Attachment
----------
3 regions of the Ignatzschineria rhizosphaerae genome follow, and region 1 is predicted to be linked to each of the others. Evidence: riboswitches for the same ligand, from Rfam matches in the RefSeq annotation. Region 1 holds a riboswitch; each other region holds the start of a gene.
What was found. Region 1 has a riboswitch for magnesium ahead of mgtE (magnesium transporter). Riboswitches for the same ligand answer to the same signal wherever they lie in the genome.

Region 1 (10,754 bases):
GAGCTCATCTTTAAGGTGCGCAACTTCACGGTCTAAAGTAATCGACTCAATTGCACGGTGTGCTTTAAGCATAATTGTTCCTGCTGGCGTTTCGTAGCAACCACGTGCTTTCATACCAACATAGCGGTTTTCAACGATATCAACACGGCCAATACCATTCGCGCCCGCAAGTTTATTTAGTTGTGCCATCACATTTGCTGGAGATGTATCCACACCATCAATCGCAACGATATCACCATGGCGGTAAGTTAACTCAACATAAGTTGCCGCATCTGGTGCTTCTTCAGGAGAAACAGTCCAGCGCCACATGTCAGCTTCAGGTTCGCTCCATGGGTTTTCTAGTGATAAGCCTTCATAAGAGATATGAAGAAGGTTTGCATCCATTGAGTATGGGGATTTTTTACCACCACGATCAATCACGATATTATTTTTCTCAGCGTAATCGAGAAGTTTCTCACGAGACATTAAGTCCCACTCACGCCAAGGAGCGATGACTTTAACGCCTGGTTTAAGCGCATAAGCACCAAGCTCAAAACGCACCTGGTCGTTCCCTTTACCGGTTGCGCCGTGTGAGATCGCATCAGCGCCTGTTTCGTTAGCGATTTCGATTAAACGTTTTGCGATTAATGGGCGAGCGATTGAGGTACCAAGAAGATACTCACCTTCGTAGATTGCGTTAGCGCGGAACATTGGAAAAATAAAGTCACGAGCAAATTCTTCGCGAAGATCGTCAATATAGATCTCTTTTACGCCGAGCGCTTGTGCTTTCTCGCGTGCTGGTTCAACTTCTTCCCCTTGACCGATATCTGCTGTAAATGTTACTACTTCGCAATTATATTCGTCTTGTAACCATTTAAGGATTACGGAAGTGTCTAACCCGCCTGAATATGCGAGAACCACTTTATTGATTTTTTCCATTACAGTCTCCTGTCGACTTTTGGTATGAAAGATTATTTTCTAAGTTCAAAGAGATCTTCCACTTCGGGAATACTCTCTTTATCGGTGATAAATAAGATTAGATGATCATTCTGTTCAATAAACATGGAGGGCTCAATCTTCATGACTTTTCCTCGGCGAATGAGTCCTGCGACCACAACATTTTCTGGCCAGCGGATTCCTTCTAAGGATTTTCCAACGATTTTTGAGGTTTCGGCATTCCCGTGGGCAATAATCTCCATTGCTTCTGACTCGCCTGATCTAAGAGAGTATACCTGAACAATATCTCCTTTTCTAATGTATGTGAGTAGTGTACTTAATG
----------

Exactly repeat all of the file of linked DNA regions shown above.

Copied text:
3 regions of the Ignatzschineria rhizosphaerae genome follow, and region 1 is predicted to be linked to each of the others. Evidence: riboswitches for the same ligand, from Rfam matches in the RefSeq annotation. Region 1 holds a riboswitch; each other region holds the start of a gene.
What was found. Region 1 has a riboswitch for magnesium ahead of mgtE (magnesium transporter). Riboswitches for the same ligand answer to the same signal wherever they lie in the genome.

Region 1 (10,754 bases):
GAGCTCATCTTTAAGGTGCGCAACTTCACGGTCTAAAGTAATCGACTCAATTGCACGGTGTGCTTTAAGCATAATTGTTCCTGCTGGCGTTTCGTAGCAACCACGTGCTTTCATACCAACATAGCGGTTTTCAACGATATCAACACGGCCAATACCATTCGCGCCCGCAAGTTTATTTAGTTGTGCCATCACATTTGCTGGAGATGTATCCACACCATCAATCGCAACGATATCACCATGGCGGTAAGTTAACTCAACATAAGTTGCCGCATCTGGTGCTTCTTCAGGAGAAACAGTCCAGCGCCACATGTCAGCTTCAGGTTCGCTCCATGGGTTTTCTAGTGATAAGCCTTCATAAGAGATATGAAGAAGGTTTGCATCCATTGAGTATGGGGATTTTTTACCACCACGATCAATCACGATATTATTTTTCTCAGCGTAATCGAGAAGTTTCTCACGAGACATTAAGTCCCACTCACGCCAAGGAGCGATGACTTTAACGCCTGGTTTAAGCGCATAAGCACCAAGCTCAAAACGCACCTGGTCGTTCCCTTTACCGGTTGCGCCGTGTGAGATCGCATCAGCGCCTGTTTCGTTAGCGATTTCGATTAAACGTTTTGCGATTAATGGGCGAGCGATTGAGGTACCAAGAAGATACTCACCTTCGTAGATTGCGTTAGCGCGGAACATTGGAAAAATAAAGTCACGAGCAAATTCTTCGCGAAGATCGTCAATATAGATCTCTTTTACGCCGAGCGCTTGTGCTTTCTCGCGTGCTGGTTCAACTTCTTCCCCTTGACCGATATCTGCTGTAAATGTTACTACTTCGCAATTATATTCGTCTTGTAACCATTTAAGGATTACGGAAGTGTCTAACCCGCCTGAATATGCGAGAACCACTTTATTGATTTTTTCCATTACAGTCTCCTGTCGACTTTTGGTATGAAAGATTATTTTCTAAGTTCAAAGAGATCTTCCACTTCGGGAATACTCTCTTTATCGGTGATAAATAAGATTAGATGATCATTCTGTTCAATAAACATGGAGGGCTCAATCTTCATGACTTTTCCTCGGCGAATGAGTCCTGCGACCACAACATTTTCTGGCCAGCGGATTCCTTCTAAGGATTTTCCAACGATTTTTGAGGTTTCGGCATTCCCGTGGGCAATAATCTCCATTGCTTCTGACTCGCCTGATCTAAGAGAGTATACCTGAACAATATCTCCTTTTCTAATGTATGTGAGTAGTGTACTTAATG